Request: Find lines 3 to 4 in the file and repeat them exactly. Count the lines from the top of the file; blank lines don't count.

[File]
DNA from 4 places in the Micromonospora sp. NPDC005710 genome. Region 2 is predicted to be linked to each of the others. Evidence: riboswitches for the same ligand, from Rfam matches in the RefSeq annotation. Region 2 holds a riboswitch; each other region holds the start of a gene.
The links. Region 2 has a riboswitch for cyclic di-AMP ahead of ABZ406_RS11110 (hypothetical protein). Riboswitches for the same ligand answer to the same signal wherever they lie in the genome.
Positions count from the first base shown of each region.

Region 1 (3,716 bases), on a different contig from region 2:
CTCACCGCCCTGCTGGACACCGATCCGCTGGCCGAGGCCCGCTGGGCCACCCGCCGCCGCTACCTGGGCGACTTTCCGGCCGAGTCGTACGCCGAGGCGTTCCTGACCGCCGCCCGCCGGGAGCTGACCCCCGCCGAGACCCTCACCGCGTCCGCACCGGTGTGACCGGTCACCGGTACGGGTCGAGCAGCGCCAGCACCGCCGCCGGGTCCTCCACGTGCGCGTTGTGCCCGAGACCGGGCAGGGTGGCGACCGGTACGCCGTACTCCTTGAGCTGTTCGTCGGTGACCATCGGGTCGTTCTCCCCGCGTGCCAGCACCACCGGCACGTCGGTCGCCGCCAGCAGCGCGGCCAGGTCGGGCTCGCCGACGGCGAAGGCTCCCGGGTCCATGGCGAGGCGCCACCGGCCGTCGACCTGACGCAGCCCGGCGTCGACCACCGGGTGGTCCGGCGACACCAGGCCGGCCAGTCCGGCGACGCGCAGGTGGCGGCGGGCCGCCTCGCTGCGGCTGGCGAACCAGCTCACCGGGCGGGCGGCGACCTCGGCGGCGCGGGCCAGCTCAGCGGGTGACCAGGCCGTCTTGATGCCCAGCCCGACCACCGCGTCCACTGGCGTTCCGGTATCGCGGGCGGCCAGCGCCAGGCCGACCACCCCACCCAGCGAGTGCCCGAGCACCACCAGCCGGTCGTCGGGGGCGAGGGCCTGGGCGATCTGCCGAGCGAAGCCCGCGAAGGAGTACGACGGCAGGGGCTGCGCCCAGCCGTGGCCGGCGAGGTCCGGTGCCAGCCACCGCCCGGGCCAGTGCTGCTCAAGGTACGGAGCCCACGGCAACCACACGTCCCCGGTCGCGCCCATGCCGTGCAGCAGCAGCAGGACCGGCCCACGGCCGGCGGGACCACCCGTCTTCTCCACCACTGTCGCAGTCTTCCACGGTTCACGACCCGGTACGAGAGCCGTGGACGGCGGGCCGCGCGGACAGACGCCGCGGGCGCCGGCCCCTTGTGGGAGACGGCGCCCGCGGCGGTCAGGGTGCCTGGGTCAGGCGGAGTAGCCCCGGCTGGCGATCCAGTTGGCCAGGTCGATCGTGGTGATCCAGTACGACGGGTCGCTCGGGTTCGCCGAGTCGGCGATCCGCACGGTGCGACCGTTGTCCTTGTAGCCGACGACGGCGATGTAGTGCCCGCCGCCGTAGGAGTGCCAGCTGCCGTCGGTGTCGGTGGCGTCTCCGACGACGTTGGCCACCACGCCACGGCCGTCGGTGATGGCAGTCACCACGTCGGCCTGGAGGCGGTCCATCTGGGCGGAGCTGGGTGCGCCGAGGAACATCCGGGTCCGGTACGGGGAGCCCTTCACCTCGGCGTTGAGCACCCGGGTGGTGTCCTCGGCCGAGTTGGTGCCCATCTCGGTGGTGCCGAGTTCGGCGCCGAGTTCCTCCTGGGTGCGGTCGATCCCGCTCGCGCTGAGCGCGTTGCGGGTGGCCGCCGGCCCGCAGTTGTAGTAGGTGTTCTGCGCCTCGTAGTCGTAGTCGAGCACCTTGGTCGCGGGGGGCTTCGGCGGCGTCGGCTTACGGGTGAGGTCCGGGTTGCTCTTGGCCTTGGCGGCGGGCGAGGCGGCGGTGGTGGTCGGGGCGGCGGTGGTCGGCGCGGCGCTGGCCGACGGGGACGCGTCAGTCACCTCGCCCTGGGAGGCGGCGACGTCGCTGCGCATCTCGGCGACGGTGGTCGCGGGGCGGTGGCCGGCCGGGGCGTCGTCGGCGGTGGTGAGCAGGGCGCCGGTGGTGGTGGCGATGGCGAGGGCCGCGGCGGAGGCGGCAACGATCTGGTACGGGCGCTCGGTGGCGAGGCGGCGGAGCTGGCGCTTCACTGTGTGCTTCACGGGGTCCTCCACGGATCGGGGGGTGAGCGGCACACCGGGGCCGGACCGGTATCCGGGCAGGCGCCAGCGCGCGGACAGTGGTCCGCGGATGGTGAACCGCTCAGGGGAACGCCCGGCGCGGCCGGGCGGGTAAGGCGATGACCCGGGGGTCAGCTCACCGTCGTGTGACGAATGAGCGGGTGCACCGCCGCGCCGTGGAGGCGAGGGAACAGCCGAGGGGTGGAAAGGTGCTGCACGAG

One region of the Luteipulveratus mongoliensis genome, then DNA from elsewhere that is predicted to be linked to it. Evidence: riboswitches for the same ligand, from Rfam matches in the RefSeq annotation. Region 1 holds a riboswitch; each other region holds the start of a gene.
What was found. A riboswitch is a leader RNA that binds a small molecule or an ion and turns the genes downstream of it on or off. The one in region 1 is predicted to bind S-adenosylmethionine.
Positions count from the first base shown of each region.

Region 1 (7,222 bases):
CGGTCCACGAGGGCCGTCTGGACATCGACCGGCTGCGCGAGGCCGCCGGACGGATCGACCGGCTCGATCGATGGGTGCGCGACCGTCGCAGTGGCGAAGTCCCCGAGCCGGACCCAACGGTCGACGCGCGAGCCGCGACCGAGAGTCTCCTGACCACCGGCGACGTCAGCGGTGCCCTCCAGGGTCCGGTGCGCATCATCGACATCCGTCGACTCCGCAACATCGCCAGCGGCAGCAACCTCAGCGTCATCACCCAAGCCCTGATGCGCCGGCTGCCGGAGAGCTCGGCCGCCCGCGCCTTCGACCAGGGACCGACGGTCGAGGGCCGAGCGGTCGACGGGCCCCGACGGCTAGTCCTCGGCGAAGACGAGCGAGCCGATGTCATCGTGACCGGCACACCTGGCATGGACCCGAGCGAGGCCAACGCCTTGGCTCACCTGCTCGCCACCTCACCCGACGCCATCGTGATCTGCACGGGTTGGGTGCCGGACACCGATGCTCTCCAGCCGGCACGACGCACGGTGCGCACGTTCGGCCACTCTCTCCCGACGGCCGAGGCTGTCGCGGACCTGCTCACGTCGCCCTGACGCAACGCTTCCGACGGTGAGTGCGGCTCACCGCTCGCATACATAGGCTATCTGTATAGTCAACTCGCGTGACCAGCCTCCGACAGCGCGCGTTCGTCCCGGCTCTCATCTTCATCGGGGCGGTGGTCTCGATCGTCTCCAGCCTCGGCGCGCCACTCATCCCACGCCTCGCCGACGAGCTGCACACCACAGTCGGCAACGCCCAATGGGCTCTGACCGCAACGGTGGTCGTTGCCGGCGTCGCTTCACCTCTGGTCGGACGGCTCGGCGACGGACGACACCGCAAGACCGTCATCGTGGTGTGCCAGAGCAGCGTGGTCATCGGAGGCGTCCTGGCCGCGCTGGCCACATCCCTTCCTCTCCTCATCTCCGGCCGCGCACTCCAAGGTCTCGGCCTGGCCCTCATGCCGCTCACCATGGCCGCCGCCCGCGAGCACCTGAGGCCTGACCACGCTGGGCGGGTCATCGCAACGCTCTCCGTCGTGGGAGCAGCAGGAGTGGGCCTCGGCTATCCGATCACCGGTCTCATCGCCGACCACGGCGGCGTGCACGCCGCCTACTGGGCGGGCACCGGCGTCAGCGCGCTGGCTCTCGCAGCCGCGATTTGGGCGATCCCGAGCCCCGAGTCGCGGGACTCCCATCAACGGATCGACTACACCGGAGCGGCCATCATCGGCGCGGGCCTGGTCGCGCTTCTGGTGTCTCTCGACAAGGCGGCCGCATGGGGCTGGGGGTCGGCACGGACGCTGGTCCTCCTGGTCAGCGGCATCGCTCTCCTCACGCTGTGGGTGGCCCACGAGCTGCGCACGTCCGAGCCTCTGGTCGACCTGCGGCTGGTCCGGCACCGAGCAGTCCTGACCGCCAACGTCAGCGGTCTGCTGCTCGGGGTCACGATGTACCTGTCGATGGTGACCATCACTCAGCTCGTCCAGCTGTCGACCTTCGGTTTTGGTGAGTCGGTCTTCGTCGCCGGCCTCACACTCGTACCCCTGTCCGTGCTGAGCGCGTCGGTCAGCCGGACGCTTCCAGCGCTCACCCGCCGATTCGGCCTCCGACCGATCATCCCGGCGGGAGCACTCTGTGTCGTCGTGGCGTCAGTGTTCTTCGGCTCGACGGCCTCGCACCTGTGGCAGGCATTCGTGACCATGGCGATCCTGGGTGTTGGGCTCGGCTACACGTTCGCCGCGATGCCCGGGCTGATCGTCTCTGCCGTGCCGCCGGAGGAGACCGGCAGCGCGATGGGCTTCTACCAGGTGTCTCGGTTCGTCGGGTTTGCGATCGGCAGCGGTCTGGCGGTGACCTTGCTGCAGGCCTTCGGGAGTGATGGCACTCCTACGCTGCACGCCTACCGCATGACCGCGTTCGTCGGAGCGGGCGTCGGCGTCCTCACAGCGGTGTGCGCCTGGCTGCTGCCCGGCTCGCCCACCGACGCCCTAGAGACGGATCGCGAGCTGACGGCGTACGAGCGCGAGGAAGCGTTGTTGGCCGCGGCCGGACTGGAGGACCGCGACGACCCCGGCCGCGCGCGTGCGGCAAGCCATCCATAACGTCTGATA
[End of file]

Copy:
Positions count from the first base shown of each region.

Region 1 (3,716 bases), on a different contig from region 2: